But the truth is that psychopaths are psychopaths … whether they’re in the private sector or government….”

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On the Matter of Genetic Experimentation

“In a new study published in the peer reviewed Public Library of Science (PLOS), researchers emphasize that there is sufficient evidence that meal-derived DNA fragments carry complete genes that can enter into the human circulation system through an unknown mechanism. (0) I wonder if the scientists at these biotech corporations have already identified this method? In one of the blood samples the relative concentration of plant DNA is higher than the human DNA.  The study was based on the analysis of over 1000 human samples from four independent studies. PLOS is an open access, well respected peer-reviewed scientific journal that covers primary research from disciplines within science and medicine.  It’s great to see this study published in it, confirming what many have been suspecting for years.

When it comes to genetically modified crops and foods, we really have no idea of what the long term effects will be on the public. The very first commercial sale of genetically modified foods was only twenty years ago in the year 1994. There is no possible way that our health authorities can test all possible combinations on a large enough population, over a long enough period of time to be able to say with certainty that they are harmless. Geneticist David Suzuki recently expressed his concern, saying that human beings are part of a “massive genetic experiment” over many years, as thousands of people continue to consume GMO’s, and it makes sense.

Advances in genome science over the past few years have revealed that organisms can share their genes. Prior to this, it had been thought that genes were shared only between individual members of a species through reproduction. Geneticists usually followed the inheritance of genes in what they would call a ‘vertical’ fashion, such as breeding a male and female -you follow their offspring and continue down the road from there. Today, scientists recognize that genes are shared not only among the individual members of a species, but also among members of different species.

“Our bloodstream is considered to be an environment well separated from the outside world and the digestive tract. According to the standard paradigm large macromolecules consumed with food cannot pass directly to the circulatory system. During digestion proteins and DNA are thought to be degraded into small constituents, amino acids and nucleic acids, respectively, and then absorbed by a complex active process and distributed to various parts of the body through the circulation system. Here, based on the analysis of over 1000 human samples from four independent studies, we report evidence that meal-derived DNA fragments which are large enough to carry complete genes can avoid degradation and through an unknown mechanism enter the human circulation system. In one of the blood samples the relative concentration of plant DNA is higher than the human DNA. The plant DNA concentration shows a surprisingly precise log-normal distribution in the plasma samples while non-plasma (cord blood) control sample was found to be free of plant DNA.” (0)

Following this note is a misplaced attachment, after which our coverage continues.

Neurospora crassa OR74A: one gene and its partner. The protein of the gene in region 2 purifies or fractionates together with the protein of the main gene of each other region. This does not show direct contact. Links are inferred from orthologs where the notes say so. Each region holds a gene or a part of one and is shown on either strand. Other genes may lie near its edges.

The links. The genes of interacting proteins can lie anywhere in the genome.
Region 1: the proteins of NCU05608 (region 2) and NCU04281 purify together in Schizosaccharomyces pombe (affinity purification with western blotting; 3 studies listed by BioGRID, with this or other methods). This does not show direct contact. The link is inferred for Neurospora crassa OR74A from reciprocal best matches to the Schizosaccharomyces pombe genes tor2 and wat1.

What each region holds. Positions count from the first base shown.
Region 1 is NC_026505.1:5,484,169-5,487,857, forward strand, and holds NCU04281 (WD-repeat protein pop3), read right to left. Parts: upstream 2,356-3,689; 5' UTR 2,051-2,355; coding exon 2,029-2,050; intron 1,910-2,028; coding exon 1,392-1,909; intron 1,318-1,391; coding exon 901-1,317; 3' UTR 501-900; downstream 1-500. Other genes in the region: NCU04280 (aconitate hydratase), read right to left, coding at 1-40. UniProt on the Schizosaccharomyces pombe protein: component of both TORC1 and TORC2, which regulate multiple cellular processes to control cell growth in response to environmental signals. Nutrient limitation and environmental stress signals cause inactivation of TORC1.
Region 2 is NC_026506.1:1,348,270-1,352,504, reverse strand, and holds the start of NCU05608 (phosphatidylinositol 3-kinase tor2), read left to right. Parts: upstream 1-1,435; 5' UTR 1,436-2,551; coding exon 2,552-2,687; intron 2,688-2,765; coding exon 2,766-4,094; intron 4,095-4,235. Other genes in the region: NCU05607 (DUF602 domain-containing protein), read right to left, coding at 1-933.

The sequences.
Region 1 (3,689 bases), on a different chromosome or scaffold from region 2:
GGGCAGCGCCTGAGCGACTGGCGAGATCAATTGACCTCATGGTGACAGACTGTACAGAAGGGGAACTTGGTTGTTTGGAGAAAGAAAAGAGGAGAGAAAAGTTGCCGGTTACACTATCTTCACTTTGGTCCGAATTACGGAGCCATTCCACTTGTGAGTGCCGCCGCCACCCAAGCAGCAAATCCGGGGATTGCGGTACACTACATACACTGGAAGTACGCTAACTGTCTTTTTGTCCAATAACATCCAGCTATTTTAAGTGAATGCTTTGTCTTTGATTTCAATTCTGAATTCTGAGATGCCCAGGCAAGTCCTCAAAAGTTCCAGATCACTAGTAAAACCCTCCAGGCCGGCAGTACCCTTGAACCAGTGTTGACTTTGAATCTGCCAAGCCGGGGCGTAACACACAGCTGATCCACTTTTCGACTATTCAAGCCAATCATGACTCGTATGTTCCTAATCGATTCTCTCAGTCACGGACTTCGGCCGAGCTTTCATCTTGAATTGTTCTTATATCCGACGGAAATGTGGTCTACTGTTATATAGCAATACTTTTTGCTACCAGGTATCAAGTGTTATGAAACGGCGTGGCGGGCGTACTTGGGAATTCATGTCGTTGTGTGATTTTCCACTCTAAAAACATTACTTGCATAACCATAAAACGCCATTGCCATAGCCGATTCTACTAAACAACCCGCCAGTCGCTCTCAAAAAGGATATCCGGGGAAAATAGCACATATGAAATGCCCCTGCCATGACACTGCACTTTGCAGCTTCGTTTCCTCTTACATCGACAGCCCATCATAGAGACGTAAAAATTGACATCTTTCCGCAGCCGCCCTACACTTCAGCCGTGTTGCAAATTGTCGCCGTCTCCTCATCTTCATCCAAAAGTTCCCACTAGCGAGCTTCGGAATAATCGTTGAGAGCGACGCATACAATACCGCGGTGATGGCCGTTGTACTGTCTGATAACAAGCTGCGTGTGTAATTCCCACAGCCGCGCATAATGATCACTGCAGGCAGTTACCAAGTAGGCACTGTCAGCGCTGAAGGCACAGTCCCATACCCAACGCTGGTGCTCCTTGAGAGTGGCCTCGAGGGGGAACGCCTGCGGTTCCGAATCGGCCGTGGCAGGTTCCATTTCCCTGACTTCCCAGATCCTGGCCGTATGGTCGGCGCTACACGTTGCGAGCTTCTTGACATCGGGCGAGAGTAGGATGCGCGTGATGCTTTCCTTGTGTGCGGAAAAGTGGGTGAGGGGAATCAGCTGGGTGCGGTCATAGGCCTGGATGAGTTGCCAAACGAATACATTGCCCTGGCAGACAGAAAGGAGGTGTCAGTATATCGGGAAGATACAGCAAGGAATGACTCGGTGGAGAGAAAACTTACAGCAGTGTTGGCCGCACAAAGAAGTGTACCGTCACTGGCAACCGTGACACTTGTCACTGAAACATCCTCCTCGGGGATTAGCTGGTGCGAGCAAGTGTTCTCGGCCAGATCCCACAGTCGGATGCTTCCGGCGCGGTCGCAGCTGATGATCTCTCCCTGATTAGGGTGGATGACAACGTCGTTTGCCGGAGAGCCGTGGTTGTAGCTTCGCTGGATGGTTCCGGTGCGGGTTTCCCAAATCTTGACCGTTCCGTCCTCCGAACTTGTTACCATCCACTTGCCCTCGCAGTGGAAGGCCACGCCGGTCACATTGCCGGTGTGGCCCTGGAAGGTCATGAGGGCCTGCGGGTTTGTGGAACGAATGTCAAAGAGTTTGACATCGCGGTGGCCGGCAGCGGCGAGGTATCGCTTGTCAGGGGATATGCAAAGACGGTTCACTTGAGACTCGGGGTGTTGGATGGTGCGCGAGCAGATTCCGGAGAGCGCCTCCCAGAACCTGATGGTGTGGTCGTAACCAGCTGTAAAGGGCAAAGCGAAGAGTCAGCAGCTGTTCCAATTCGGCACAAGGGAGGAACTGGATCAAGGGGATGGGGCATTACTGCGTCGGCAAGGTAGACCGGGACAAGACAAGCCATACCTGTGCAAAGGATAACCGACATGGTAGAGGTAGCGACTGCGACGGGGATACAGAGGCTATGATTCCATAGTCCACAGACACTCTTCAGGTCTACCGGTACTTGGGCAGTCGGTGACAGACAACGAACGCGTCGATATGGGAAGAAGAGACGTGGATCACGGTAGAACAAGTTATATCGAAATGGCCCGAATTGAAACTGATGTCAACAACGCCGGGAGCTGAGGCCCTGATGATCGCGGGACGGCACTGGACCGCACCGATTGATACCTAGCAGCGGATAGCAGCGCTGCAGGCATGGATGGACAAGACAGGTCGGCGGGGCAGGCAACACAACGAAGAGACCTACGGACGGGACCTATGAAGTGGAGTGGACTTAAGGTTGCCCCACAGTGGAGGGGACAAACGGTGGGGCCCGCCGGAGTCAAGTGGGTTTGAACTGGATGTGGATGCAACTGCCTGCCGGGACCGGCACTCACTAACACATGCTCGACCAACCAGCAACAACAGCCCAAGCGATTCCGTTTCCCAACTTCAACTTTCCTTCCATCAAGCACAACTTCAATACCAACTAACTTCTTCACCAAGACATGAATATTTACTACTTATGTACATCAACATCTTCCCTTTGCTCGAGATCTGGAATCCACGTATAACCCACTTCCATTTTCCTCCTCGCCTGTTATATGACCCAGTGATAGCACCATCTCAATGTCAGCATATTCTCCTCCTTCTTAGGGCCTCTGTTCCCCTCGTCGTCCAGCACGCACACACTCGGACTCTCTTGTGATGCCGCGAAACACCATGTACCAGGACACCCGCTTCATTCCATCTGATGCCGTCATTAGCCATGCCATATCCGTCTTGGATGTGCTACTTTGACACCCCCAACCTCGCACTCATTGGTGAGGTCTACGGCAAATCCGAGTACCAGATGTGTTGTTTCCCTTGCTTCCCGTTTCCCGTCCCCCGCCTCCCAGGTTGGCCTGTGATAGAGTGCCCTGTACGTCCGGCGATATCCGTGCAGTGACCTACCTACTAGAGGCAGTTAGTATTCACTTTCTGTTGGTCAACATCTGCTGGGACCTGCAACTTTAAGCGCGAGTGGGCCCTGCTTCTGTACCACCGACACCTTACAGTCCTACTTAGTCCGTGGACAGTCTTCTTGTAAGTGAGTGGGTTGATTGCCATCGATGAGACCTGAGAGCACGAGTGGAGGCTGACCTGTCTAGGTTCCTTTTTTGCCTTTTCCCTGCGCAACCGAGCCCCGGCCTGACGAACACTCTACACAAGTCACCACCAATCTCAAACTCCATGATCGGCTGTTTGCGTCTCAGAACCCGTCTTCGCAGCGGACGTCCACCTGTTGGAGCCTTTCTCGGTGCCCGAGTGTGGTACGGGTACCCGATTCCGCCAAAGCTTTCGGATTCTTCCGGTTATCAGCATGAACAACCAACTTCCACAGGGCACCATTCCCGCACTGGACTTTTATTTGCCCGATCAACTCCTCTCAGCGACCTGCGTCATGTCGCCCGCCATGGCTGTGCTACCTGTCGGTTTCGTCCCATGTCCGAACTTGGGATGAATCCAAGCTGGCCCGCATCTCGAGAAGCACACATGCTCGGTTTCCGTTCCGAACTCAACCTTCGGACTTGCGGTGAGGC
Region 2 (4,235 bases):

It’s not like a human being mates with an apple, banana or a carrot plant and exchanges genes. What biotechnology and biotech corporations like Monsanto have done, is they have allowed for the transfer of genes from one to the other without any regard for the biological limitations, or constraints. The problem with this is that it is based on very bad science. The conditions and biological ‘rules’ that apply to vertical gene transfer, at least those that we are aware of, do not necessarily apply to horizontal gene transfer. Biotech science today is based on the assumption that the principles governing the inheritance of genes are the same when we move genes horizontally as they are when they are moved vertically. It just goes to show that GMO’s should be subjected to much more experimentation and rigorous research before we continue to consume them….”

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Related article on children’s vitamins 

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Turning America Into a Banana Republic

“In a White House speech Thursday promoting his supposed offensive against inequality, President Barack Obama will formally name five communities as so-called “promise zones.” The White House on Wednesday released a statement identifying impoverished neighborhoods in Philadelphia, Los Angeles and San Antonio, as well as Southeastern Kentucky and the Choctaw Nation of Oklahoma, as the first such zones. Another fifteen regions are to be designated in the coming months.

In an attempt to lend an aura of progressive reform to the measures it is proposing, the administration scheduled the speech for the week of the 50th anniversary of Lyndon Johnson’s declaration of a “War on Poverty.” Besides the “promise zones,” these measures include a restoration of three months of jobless benefits for the long-term unemployed and a small increase in the federal minimum wage.

The counterposition of these paltry proposals to the last significant social reforms in the US, including Medicare, Medicaid and food stamps, only underscores the repudiation by the political establishment and both big business parties of social reform and their joint drive to dismantle the reforms of the past. Obama’s claims to be fighting inequality are belied not only by his past record, but by the further attacks on the working class he is presently pursuing.